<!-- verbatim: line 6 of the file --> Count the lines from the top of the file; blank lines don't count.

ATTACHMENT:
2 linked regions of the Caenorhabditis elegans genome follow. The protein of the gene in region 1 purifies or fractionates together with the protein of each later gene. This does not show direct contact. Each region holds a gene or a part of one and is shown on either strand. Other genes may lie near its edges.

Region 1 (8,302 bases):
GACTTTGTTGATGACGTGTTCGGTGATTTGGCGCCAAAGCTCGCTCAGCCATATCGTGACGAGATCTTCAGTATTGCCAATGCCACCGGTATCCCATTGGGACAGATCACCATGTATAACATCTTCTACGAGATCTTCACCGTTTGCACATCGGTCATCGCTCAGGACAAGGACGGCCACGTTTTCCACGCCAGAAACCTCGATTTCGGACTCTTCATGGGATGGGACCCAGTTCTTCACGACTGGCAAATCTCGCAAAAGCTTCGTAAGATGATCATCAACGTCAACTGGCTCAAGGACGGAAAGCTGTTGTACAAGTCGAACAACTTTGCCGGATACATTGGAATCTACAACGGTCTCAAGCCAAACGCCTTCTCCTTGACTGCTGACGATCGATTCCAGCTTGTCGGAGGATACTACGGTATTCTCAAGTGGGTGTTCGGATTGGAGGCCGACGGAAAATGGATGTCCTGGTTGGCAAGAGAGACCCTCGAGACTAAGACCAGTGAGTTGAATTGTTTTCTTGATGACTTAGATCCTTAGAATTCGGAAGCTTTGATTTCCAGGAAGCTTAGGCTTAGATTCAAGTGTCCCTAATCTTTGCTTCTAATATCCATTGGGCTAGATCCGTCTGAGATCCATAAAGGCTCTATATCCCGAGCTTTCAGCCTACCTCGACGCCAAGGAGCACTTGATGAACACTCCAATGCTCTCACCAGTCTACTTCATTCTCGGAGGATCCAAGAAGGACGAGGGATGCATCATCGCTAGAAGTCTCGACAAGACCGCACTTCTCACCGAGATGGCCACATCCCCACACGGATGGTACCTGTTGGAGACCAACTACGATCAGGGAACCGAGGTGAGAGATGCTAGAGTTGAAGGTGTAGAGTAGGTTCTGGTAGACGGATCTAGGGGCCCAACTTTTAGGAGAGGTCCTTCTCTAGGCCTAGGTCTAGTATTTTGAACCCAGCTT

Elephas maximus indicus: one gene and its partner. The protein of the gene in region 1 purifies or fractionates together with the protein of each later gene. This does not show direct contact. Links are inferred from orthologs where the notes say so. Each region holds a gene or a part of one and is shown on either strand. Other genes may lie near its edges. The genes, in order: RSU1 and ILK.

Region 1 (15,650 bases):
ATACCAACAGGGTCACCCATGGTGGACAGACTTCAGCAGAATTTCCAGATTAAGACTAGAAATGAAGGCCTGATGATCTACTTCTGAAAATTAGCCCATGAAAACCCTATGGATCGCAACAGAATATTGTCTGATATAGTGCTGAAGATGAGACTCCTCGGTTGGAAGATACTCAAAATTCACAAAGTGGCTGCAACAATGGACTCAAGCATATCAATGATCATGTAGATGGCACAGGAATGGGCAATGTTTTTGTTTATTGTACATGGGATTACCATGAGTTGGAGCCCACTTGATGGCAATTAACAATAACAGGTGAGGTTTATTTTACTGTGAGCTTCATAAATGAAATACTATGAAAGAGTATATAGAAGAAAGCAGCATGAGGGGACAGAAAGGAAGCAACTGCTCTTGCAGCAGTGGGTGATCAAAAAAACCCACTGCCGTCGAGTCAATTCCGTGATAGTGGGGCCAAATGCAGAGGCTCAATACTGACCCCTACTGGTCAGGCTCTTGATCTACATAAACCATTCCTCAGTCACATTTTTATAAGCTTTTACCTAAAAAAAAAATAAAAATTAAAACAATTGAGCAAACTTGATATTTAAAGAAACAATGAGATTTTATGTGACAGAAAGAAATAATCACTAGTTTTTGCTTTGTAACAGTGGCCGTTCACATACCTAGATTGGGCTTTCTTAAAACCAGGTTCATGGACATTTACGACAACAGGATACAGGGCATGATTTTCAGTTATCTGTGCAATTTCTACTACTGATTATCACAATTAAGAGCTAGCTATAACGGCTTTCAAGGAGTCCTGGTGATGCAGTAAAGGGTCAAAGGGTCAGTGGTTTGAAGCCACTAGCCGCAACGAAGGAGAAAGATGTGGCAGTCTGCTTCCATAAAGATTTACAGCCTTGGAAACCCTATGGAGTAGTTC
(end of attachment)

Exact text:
ATACCAACAGGGTCACCCATGGTGGACAGACTTCAGCAGAATTTCCAGATTAAGACTAGAAATGAAGGCCTGATGATCTACTTCTGAAAATTAGCCCATGAAAACCCTATGGATCGCAACAGAATATTGTCTGATATAGTGCTGAAGATGAGACTCCTCGGTTGGAAGATACTCAAAATTCACAAAGTGGCTGCAACAATGGACTCAAGCATATCAATGATCATGTAGATGGCACAGGAATGGGCAATGTTTTTGTTTATTGTACATGGGATTACCATGAGTTGGAGCCCACTTGATGGCAATTAACAATAACAGGTGAGGTTTATTTTACTGTGAGCTTCATAAATGAAATACTATGAAAGAGTATATAGAAGAAAGCAGCATGAGGGGACAGAAAGGAAGCAACTGCTCTTGCAGCAGTGGGTGATCAAAAAAACCCACTGCCGTCGAGTCAATTCCGTGATAGTGGGGCCAAATGCAGAGGCTCAATACTGACCCCTACTGGTCAGGCTCTTGATCTACATAAACCATTCCTCAGTCACATTTTTATAAGCTTTTACCTAAAAAAAAAATAAAAATTAAAACAATTGAGCAAACTTGATATTTAAAGAAACAATGAGATTTTATGTGACAGAAAGAAATAATCACTAGTTTTTGCTTTGTAACAGTGGCCGTTCACATACCTAGATTGGGCTTTCTTAAAACCAGGTTCATGGACATTTACGACAACAGGATACAGGGCATGATTTTCAGTTATCTGTGCAATTTCTACTACTGATTATCACAATTAAGAGCTAGCTATAACGGCTTTCAAGGAGTCCTGGTGATGCAGTAAAGGGTCAAAGGGTCAGTGGTTTGAAGCCACTAGCCGCAACGAAGGAGAAAGATGTGGCAGTCTGCTTCCATAAAGATTTACAGCCTTGGAAACCCTATGGAGTAGTTC